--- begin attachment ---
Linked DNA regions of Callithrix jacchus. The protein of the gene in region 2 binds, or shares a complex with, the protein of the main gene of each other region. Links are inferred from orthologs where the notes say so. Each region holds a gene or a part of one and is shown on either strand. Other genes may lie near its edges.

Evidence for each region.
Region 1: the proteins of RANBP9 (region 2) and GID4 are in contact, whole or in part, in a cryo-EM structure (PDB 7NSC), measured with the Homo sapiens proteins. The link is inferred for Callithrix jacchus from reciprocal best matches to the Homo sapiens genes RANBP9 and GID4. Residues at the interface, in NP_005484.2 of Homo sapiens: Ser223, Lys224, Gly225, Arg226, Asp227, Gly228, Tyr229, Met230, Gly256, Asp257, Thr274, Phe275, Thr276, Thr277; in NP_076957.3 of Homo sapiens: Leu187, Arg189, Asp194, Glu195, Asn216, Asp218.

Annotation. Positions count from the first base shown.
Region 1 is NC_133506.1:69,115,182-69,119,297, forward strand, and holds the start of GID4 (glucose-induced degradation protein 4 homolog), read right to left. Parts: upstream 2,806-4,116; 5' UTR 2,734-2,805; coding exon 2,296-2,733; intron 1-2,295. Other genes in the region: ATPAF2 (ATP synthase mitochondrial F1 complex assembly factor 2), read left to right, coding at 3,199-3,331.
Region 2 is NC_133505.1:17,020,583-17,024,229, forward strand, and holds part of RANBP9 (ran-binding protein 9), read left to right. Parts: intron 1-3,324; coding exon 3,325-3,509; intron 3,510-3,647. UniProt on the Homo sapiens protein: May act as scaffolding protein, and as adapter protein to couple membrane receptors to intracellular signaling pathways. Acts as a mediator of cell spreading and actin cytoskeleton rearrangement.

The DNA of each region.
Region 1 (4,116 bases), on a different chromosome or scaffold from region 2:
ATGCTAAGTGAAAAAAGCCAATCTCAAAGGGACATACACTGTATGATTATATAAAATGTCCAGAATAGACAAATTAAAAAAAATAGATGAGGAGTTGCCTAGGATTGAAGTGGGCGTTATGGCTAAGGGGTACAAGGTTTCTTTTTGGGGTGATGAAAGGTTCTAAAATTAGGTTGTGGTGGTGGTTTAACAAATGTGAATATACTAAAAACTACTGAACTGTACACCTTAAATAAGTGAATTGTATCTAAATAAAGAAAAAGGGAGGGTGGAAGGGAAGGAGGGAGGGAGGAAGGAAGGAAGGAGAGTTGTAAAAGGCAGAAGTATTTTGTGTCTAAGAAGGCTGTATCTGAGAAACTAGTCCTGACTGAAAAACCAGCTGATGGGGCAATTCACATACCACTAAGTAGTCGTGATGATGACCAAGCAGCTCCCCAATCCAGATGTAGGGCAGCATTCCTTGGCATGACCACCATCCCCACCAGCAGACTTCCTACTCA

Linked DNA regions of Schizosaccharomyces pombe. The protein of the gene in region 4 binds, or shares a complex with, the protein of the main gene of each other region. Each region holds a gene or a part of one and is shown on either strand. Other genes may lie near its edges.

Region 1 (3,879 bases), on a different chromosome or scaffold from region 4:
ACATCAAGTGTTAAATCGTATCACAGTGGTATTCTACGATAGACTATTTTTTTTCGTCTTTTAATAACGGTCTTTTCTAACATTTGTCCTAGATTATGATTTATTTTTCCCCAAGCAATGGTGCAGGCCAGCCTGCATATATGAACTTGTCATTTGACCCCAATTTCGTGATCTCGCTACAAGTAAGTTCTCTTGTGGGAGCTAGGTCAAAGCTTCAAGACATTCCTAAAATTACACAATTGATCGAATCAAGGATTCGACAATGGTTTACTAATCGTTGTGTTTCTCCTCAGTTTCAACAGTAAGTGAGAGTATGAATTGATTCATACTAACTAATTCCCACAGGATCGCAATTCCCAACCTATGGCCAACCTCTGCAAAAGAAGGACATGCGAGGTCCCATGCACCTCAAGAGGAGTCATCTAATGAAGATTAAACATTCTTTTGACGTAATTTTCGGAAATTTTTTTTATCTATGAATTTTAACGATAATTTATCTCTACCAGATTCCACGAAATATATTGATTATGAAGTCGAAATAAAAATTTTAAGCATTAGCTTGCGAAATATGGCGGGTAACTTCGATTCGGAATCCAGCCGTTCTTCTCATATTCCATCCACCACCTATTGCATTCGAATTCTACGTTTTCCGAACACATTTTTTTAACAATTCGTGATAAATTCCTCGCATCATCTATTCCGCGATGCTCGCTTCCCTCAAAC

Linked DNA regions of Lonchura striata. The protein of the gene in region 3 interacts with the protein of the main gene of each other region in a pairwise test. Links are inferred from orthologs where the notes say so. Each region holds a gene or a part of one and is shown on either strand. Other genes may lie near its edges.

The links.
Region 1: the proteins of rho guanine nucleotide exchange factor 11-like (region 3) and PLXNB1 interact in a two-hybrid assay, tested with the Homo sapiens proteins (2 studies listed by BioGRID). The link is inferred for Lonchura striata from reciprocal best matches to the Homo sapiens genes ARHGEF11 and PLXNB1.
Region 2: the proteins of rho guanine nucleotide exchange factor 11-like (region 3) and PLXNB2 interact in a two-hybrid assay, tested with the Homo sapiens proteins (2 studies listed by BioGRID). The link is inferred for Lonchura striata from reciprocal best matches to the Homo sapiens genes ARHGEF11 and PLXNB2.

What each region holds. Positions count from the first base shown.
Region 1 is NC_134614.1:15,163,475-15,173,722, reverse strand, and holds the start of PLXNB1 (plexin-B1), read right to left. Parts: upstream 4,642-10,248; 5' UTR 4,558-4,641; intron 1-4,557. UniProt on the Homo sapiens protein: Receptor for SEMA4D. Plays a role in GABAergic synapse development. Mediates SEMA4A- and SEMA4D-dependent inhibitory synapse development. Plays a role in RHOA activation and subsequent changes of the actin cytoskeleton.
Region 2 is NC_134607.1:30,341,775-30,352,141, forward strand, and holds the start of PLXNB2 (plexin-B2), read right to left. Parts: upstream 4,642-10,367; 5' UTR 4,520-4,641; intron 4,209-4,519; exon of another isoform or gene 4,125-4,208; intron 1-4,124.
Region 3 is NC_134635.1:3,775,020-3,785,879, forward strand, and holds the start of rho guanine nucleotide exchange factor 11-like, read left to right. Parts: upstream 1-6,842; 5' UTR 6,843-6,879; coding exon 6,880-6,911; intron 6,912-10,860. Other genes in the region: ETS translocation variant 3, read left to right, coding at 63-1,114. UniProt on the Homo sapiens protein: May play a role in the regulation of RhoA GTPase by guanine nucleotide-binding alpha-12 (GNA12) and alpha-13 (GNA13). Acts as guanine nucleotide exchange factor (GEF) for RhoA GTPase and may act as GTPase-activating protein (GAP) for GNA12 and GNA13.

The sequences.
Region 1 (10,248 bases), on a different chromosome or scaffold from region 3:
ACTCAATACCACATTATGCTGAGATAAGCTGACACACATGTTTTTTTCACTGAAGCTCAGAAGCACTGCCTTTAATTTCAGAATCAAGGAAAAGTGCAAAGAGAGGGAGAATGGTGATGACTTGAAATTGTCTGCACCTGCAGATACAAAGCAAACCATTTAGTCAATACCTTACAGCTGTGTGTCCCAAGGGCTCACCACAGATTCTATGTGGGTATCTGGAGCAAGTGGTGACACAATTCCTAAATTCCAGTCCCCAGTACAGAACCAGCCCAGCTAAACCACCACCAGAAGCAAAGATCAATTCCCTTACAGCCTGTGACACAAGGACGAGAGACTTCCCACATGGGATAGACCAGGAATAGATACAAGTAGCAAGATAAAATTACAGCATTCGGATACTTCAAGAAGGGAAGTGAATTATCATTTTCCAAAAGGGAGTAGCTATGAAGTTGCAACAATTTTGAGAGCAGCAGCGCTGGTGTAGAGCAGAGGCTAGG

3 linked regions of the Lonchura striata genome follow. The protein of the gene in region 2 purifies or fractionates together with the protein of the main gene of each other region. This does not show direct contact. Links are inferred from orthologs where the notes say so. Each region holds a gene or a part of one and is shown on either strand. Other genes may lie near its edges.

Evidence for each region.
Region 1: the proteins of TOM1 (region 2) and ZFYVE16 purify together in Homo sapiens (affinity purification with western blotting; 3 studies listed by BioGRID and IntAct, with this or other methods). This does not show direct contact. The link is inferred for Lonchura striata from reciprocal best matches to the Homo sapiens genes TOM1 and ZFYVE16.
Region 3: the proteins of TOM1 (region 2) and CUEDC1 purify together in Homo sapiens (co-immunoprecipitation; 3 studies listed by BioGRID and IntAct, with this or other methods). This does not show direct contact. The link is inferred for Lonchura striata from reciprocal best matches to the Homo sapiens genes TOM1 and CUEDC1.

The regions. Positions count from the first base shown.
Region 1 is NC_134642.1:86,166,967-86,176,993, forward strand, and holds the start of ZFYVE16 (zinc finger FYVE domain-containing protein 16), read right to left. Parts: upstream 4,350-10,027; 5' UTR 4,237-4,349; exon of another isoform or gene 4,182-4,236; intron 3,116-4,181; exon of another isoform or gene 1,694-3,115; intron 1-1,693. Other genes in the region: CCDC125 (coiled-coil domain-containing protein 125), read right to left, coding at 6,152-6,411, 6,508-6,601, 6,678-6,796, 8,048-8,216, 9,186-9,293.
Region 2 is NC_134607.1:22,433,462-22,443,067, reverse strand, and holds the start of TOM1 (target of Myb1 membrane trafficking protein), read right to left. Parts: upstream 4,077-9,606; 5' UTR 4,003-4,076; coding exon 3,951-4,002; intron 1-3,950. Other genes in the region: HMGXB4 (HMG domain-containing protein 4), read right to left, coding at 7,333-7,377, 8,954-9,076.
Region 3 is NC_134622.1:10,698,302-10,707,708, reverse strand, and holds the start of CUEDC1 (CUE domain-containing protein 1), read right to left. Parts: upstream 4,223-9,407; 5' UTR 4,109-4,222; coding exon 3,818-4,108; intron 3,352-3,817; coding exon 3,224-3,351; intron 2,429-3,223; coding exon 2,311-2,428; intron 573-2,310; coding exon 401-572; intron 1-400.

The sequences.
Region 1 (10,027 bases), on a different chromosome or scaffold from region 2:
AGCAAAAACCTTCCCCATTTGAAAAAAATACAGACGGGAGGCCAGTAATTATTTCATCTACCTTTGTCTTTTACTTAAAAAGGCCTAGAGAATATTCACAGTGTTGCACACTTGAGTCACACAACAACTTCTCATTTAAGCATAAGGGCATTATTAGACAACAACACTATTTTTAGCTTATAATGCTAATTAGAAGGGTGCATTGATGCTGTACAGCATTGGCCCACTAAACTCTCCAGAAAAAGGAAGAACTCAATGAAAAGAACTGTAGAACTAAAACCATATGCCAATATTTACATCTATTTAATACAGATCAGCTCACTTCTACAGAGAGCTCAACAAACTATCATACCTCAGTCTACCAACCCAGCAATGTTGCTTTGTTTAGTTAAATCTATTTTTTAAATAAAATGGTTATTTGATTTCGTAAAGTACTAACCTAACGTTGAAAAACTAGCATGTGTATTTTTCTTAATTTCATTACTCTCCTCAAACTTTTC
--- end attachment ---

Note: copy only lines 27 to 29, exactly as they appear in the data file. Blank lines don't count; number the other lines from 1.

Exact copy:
Region 3: the proteins of TOM1 (region 2) and CUEDC1 purify together in Homo sapiens (co-immunoprecipitation; 3 studies listed by BioGRID and IntAct, with this or other methods). This does not show direct contact. The link is inferred for Lonchura striata from reciprocal best matches to the Homo sapiens genes TOM1 and CUEDC1.

The regions. Positions count from the first base shown.
Region 1 is NC_134642.1:86,166,967-86,176,993, forward strand, and holds the start of ZFYVE16 (zinc finger FYVE domain-containing protein 16), read right to left. Parts: upstream 4,350-10,027; 5' UTR 4,237-4,349; exon of another isoform or gene 4,182-4,236; intron 3,116-4,181; exon of another isoform or gene 1,694-3,115; intron 1-1,693. Other genes in the region: CCDC125 (coiled-coil domain-containing protein 125), read right to left, coding at 6,152-6,411, 6,508-6,601, 6,678-6,796, 8,048-8,216, 9,186-9,293.